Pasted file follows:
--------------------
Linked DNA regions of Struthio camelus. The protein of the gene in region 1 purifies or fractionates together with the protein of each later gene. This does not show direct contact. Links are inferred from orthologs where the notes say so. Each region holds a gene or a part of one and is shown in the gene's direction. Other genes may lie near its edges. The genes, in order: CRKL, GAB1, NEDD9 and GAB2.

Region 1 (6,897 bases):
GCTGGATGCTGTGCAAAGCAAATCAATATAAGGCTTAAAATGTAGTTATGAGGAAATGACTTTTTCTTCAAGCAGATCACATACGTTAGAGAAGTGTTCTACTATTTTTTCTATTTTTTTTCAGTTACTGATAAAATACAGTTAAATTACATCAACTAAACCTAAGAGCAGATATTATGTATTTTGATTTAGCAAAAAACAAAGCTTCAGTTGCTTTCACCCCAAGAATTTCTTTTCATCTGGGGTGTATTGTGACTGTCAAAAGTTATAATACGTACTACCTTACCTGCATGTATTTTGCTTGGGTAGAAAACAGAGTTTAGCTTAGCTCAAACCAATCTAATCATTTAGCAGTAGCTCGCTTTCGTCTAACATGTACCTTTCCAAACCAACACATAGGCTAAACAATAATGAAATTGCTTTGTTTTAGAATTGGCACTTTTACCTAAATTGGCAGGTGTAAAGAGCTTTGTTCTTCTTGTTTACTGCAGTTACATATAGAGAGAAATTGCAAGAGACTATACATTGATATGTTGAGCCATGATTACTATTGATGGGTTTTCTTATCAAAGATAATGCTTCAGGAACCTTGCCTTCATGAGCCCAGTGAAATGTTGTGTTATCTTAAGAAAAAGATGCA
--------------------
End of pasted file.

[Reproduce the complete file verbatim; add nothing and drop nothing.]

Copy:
Linked DNA regions of Struthio camelus. The protein of the gene in region 1 purifies or fractionates together with the protein of each later gene. This does not show direct contact. Links are inferred from orthologs where the notes say so. Each region holds a gene or a part of one and is shown in the gene's direction. Other genes may lie near its edges. The genes, in order: CRKL, GAB1, NEDD9 and GAB2.

Region 1 (6,897 bases):
GCTGGATGCTGTGCAAAGCAAATCAATATAAGGCTTAAAATGTAGTTATGAGGAAATGACTTTTTCTTCAAGCAGATCACATACGTTAGAGAAGTGTTCTACTATTTTTTCTATTTTTTTTCAGTTACTGATAAAATACAGTTAAATTACATCAACTAAACCTAAGAGCAGATATTATGTATTTTGATTTAGCAAAAAACAAAGCTTCAGTTGCTTTCACCCCAAGAATTTCTTTTCATCTGGGGTGTATTGTGACTGTCAAAAGTTATAATACGTACTACCTTACCTGCATGTATTTTGCTTGGGTAGAAAACAGAGTTTAGCTTAGCTCAAACCAATCTAATCATTTAGCAGTAGCTCGCTTTCGTCTAACATGTACCTTTCCAAACCAACACATAGGCTAAACAATAATGAAATTGCTTTGTTTTAGAATTGGCACTTTTACCTAAATTGGCAGGTGTAAAGAGCTTTGTTCTTCTTGTTTACTGCAGTTACATATAGAGAGAAATTGCAAGAGACTATACATTGATATGTTGAGCCATGATTACTATTGATGGGTTTTCTTATCAAAGATAATGCTTCAGGAACCTTGCCTTCATGAGCCCAGTGAAATGTTGTGTTATCTTAAGAAAAAGATGCA